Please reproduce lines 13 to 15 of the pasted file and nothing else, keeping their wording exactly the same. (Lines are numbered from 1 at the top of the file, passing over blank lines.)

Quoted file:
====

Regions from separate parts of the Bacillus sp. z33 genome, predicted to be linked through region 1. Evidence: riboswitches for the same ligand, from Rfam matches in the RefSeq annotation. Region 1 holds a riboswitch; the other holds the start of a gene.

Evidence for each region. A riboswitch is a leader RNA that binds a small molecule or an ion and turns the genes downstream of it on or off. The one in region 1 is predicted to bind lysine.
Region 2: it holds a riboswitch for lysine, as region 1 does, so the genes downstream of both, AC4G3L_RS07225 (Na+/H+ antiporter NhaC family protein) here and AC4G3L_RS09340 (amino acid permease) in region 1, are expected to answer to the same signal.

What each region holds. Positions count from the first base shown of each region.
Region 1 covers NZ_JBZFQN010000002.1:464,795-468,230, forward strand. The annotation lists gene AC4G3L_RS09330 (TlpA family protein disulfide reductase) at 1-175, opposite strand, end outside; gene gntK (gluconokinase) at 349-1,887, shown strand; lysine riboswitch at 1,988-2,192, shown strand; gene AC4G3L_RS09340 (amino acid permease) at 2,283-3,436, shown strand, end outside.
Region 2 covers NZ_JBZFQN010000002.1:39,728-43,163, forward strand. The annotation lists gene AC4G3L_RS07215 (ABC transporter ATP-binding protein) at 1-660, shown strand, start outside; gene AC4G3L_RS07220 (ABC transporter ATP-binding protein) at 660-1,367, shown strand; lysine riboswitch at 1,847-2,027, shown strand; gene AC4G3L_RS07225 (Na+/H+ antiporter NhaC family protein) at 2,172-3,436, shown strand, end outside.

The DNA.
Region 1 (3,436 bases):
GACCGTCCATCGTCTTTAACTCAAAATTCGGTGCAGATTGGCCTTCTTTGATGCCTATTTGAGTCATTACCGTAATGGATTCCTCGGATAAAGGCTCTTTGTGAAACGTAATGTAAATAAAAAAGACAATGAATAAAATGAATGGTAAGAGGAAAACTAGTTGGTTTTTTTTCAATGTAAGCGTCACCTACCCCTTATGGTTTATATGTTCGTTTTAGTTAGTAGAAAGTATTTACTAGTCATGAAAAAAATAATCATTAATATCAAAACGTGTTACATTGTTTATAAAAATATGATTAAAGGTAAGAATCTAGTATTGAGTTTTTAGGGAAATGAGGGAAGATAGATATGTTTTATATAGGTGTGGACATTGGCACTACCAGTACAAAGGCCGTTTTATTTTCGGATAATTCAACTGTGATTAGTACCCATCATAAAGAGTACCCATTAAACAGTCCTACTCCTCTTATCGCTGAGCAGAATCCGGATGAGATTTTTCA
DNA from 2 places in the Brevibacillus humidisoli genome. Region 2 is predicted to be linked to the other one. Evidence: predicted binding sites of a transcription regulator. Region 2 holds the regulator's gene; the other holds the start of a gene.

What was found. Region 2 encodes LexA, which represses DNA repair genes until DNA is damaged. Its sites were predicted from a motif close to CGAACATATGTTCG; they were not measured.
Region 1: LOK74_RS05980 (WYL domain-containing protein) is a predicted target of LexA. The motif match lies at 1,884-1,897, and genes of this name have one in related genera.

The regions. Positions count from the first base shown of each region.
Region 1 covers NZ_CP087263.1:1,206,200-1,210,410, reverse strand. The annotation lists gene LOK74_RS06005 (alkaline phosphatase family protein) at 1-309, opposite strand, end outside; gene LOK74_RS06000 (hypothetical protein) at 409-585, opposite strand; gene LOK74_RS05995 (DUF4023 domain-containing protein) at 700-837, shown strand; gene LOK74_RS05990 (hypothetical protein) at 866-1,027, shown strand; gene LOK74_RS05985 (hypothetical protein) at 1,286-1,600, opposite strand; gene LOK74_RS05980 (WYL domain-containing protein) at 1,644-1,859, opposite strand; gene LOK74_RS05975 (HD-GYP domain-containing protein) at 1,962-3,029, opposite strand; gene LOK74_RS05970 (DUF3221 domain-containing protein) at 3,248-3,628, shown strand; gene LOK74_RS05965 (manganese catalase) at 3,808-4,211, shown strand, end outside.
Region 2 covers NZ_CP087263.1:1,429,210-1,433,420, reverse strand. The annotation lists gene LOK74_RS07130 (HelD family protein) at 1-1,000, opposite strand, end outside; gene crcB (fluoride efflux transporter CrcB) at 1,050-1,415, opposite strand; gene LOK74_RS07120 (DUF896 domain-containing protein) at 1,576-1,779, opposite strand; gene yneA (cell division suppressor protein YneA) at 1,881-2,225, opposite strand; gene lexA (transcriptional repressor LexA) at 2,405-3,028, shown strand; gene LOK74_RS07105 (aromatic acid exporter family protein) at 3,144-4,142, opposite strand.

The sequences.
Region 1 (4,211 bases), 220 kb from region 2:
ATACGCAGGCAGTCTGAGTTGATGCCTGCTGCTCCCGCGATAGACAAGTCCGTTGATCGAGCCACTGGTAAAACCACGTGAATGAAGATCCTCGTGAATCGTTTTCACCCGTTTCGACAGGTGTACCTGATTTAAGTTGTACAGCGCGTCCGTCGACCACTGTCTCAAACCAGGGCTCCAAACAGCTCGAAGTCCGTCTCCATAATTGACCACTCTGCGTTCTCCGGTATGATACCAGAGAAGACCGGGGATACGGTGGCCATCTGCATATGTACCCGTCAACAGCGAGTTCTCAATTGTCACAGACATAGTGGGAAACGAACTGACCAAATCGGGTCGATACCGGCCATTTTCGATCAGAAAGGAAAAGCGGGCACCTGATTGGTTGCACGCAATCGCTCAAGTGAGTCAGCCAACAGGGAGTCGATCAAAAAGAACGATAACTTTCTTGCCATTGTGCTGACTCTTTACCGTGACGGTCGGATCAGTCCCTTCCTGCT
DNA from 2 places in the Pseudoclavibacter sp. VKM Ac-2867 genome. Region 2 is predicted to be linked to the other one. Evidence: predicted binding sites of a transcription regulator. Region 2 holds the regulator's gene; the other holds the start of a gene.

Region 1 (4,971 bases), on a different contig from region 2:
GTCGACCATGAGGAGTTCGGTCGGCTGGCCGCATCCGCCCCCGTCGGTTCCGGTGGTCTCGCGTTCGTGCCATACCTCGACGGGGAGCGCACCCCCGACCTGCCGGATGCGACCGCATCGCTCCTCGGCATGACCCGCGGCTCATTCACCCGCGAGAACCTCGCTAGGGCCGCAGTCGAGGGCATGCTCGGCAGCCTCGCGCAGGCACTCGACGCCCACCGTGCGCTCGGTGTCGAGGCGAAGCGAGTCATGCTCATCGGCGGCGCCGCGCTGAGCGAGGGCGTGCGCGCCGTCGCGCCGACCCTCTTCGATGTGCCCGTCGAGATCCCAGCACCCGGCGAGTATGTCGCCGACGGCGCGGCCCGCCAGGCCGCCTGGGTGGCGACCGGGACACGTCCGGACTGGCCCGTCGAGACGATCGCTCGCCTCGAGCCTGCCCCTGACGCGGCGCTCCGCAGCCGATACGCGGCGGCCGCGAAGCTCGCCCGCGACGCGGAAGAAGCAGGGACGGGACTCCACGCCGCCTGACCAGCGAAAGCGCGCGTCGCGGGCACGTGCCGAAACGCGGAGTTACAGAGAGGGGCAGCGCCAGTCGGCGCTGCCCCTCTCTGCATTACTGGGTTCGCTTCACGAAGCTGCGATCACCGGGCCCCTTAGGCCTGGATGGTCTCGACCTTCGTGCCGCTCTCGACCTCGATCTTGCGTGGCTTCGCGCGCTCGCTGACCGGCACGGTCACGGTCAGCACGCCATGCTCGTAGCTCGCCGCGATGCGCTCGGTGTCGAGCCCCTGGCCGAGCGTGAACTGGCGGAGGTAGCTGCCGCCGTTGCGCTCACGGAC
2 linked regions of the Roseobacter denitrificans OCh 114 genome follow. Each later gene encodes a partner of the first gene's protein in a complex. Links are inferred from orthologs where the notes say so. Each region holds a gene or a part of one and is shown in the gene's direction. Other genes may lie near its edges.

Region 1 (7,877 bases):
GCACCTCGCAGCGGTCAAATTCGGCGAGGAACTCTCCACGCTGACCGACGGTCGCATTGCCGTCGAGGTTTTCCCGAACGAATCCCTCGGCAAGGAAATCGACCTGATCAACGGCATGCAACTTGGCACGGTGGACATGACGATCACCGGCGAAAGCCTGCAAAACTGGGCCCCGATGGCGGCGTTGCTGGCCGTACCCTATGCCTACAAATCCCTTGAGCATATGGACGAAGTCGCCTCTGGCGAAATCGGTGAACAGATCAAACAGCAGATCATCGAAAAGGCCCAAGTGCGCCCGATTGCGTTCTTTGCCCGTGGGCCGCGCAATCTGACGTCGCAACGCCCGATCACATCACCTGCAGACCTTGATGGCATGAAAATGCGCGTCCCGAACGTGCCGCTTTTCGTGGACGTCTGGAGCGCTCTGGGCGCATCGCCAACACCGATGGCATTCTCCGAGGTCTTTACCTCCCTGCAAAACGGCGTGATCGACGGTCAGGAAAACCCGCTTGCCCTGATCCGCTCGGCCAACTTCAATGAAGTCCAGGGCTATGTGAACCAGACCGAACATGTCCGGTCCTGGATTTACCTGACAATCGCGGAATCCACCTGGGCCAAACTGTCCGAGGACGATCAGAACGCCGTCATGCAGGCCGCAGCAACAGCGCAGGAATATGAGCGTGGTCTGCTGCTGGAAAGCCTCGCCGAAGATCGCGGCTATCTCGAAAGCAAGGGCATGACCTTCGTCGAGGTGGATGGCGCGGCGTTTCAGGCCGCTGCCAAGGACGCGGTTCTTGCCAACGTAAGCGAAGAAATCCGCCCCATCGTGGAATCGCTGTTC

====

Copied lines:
The regions. Positions count from the first base shown of each region.
Region 1 covers NZ_CP087263.1:1,206,200-1,210,410, reverse strand. The annotation lists gene LOK74_RS06005 (alkaline phosphatase family protein) at 1-309, opposite strand, end outside; gene LOK74_RS06000 (hypothetical protein) at 409-585, opposite strand; gene LOK74_RS05995 (DUF4023 domain-containing protein) at 700-837, shown strand; gene LOK74_RS05990 (hypothetical protein) at 866-1,027, shown strand; gene LOK74_RS05985 (hypothetical protein) at 1,286-1,600, opposite strand; gene LOK74_RS05980 (WYL domain-containing protein) at 1,644-1,859, opposite strand; gene LOK74_RS05975 (HD-GYP domain-containing protein) at 1,962-3,029, opposite strand; gene LOK74_RS05970 (DUF3221 domain-containing protein) at 3,248-3,628, shown strand; gene LOK74_RS05965 (manganese catalase) at 3,808-4,211, shown strand, end outside.
Region 2 covers NZ_CP087263.1:1,429,210-1,433,420, reverse strand. The annotation lists gene LOK74_RS07130 (HelD family protein) at 1-1,000, opposite strand, end outside; gene crcB (fluoride efflux transporter CrcB) at 1,050-1,415, opposite strand; gene LOK74_RS07120 (DUF896 domain-containing protein) at 1,576-1,779, opposite strand; gene yneA (cell division suppressor protein YneA) at 1,881-2,225, opposite strand; gene lexA (transcriptional repressor LexA) at 2,405-3,028, shown strand; gene LOK74_RS07105 (aromatic acid exporter family protein) at 3,144-4,142, opposite strand.